This guidance does not apply to (1) clinical performance assessment studies for CADe devices that are intended for use during intra-operative procedures, (2) radiological computer-assisted diagnostic (CADx) devices (classified under 21 CFR 892.2060), (3) computer-assisted detection/diagnosis (CADe/x) devices (classified under 21 CFR 892.2090), (4) computer-assisted acquisition/optimization (CADa/o) devices (classified under 21 CFR 892.2100), or (5) radiological computer-assisted triage and notification (CADt) devices (classified under 21 CFR 892.2080), whether marketed as unique devices or bundled with a CADe device that, by itself, may be subject to this guidance. The guidance also does not apply to the many non-CADe devices that are also classified under 21 CFR 892.2050, including, for example, product codes LLZ (System, Image Processing, Radiological) and NFJ (System, Image Management, Ophthalmic). Therefore, most basic radiological image processing and image acquisition products fall outside the scope of this guidance document.
21 CFR 892.2050 Medical image management and processing system.
- Identification. A medical image management and processing system is a device that provides one or more capabilities relating to the review and digital processing of medical images for the purposes of interpretation by a trained practitioner of disease detection, diagnosis, or patient management. The software components may provide advanced or complex image processing functions for image manipulation, enhancement, or quantification that are intended for use in the interpretation and analysis of medical images. Advanced image manipulation functions may include image segmentation, multimodality image registration, or 3D visualization. Complex quantitative functions may include semi-automated measurements or time-series measurements.
- Classification. Class II (special controls; voluntary standards – Digital Imaging and Communications in Medicine (DICOM) Std., Joint Photographic Experts Group (JPEG) Std., Society of Motion Picture and Television Engineers (SMPTE) Test Pattern).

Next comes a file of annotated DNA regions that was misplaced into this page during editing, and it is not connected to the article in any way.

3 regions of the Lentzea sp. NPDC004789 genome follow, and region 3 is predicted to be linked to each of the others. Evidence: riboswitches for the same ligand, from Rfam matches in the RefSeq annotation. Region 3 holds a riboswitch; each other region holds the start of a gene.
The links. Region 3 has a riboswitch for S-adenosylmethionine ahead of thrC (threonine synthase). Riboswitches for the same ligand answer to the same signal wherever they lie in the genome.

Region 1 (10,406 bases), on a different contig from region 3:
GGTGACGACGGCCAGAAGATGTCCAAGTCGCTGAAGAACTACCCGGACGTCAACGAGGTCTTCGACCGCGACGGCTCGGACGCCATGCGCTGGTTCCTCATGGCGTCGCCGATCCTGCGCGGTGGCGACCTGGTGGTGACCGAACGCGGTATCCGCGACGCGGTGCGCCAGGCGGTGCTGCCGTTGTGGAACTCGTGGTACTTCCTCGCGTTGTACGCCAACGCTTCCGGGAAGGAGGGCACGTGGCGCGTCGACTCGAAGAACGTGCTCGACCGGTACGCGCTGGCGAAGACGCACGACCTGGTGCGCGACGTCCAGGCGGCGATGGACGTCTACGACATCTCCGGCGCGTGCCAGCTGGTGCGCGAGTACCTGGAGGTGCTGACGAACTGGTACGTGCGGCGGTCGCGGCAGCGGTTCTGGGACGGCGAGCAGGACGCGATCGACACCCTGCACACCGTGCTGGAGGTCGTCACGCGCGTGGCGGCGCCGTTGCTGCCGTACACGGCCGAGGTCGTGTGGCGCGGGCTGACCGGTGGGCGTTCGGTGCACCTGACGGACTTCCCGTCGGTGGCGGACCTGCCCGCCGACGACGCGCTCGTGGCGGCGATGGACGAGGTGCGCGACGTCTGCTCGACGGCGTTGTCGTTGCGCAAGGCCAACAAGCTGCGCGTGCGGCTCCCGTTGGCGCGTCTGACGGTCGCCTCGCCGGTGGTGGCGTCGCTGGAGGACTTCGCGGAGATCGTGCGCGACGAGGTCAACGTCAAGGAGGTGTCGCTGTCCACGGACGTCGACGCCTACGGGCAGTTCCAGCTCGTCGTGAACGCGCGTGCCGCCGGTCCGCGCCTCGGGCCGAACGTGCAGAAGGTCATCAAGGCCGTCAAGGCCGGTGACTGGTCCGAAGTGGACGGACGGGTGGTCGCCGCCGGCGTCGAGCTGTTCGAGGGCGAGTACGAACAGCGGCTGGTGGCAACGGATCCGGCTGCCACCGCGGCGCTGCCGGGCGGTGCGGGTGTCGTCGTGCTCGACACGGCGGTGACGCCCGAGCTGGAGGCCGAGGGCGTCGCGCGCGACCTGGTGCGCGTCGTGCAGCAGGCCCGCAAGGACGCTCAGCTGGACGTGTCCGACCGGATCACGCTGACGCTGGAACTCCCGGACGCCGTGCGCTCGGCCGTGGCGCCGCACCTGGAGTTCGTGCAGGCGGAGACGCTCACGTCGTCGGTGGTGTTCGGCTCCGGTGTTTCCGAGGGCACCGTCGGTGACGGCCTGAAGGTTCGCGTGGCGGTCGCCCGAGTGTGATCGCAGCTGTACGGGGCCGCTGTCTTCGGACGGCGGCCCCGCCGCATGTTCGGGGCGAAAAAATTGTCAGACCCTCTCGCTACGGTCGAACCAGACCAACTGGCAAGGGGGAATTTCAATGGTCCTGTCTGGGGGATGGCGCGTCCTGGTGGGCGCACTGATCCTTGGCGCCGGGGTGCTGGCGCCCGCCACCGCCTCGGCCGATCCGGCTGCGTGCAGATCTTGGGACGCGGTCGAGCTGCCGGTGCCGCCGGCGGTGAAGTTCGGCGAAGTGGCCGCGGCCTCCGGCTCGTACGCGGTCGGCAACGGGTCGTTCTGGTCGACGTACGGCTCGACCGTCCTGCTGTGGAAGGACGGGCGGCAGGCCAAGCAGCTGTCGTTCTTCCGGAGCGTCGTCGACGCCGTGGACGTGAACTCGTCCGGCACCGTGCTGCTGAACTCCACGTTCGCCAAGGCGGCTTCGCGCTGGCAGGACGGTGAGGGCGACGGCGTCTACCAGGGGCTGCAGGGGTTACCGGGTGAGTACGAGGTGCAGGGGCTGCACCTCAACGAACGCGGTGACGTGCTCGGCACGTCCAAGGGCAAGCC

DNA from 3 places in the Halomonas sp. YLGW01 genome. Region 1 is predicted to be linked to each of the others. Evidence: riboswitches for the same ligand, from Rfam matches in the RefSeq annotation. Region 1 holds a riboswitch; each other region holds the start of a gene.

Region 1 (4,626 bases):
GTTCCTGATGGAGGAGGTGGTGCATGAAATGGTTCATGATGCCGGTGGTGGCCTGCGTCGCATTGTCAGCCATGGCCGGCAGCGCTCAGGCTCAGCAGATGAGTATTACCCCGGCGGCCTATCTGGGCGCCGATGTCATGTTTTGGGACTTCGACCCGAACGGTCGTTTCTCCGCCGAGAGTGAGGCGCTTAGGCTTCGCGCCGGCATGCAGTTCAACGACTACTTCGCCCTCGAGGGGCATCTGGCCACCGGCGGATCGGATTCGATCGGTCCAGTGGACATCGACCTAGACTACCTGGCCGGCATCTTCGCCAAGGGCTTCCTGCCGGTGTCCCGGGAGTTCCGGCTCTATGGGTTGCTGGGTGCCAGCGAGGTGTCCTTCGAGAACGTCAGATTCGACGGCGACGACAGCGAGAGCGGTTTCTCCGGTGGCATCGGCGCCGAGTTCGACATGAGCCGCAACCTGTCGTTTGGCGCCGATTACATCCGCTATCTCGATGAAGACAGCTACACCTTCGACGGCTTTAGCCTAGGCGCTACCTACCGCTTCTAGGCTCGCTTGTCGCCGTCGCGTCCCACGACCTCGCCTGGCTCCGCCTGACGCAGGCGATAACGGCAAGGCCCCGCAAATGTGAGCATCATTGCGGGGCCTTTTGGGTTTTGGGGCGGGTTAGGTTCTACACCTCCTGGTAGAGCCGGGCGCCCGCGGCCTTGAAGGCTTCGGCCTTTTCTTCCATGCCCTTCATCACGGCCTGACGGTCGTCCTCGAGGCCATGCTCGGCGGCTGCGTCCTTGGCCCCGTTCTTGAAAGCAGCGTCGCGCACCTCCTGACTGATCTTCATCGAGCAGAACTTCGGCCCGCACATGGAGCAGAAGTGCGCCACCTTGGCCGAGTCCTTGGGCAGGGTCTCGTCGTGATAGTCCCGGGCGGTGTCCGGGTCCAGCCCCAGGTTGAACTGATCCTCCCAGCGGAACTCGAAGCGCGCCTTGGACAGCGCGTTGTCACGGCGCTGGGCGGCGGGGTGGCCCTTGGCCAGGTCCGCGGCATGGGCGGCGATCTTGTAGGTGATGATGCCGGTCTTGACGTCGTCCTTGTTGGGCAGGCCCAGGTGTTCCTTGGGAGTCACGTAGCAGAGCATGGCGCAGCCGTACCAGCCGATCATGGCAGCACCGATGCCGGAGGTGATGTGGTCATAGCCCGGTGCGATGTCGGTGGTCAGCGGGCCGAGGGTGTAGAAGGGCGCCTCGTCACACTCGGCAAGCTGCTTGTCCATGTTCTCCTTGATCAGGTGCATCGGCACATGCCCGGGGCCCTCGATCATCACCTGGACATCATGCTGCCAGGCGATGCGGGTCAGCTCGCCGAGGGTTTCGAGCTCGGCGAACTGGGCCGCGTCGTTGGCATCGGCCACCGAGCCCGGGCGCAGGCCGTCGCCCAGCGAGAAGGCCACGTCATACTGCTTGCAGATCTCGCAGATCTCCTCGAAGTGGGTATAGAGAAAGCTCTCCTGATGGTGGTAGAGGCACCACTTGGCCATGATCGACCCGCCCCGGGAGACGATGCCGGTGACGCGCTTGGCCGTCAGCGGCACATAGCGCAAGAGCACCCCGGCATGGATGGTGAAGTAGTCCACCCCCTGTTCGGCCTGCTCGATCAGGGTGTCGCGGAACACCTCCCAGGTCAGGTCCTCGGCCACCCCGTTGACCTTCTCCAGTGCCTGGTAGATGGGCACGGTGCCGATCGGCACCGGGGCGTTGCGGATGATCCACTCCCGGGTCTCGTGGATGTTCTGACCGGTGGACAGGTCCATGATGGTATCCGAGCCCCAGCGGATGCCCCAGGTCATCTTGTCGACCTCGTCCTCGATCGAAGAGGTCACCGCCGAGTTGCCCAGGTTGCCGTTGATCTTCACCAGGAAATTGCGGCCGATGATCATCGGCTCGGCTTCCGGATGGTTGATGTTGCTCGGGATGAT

By design, a CADe device can be a unique detection scheme specific to only one type of potential abnormality or a combination or bundle of multiple parallel detection schemes, each specifically designed to detect one type of potential abnormality that is revealed in the patient radiological data.
Examples of CADe devices that fall within the scope of this guidance include:
- a CADe device intended to identify and prompt colonic polyps on CT colonography studies;
- a CADe device intended to identify and prompt filling defects on thoracic CT examination;
- a CADe device intended to automatically detect liver lesions; and
- a CADe device intended to identify lung nodules on CT, x-ray, or MRI studies.
Examples of devices that do not fall within the scope of this guidance include:
- software intended to provide 3D visualization of the colon;
- software intended to segment and visualize the airway tree;
- software intended to segment the liver;
- software intended to measure the size of a pre-identified tumor; and
- software intended to identify lymph nodes.
This guidance does not cover any CADe devices that are intended for use during intra-operative procedures, or any computer-assisted diagnostic devices (CADx) or computer-triage devices, whether marketed as unique devices or bundled with a computer-assisted detection device that, by itself, may be subject to this guidance. Below is further explanation of the CADx and computer triage devices not covered by this guidance:
- CADx devices are computerized systems intended to provide information beyond identifying, marking, highlighting, or in any other manner directing attention to portions of an image, or aspects of radiology device data, that may reveal abnormalities during interpretation of patient radiology images or patient radiology device data by the clinician. CADx devices include those that are intended to provide an assessment of disease or other conditions in terms of the likelihood of the presence or absence of disease, or are intended to specify disease type (i.e., specific diagnosis or differential diagnosis), severity, stage, or intervention recommended. An example of such a device would be a computer algorithm designed both to identify and prompt lung nodules on CT exams and also to provide a probability of malignancy score to the clinician for each potential lesion as additional information.
- Computer-triage devices are computerized systems intended to, in any way, reduce or eliminate any aspect of clinical care currently provided by a clinician, such as a device for which the output indicates that a subset of patients (i.e., one or more patients in the target population) are normal and therefore do not require interpretation of their radiological data by a clinician. An example of this device is a prescreening computer scheme that identifies patients with normal MRI scans that do not require any review or diagnostic interpretation by a clinician.
For any of these types of devices, we recommend that you contact the Agency to inquire about premarket pathways, regulatory requirements, and recommendations about non-clinical and clinical data.
IV. Describing the Device in a 510(k) 🔗
We recommend you identify your device by the regulation and product code described in Section III. Scope, if applicable, and provide an overview of your CADe algorithm and a description of the following:
- the algorithm design and function,
- processing steps,
- models and classifiers,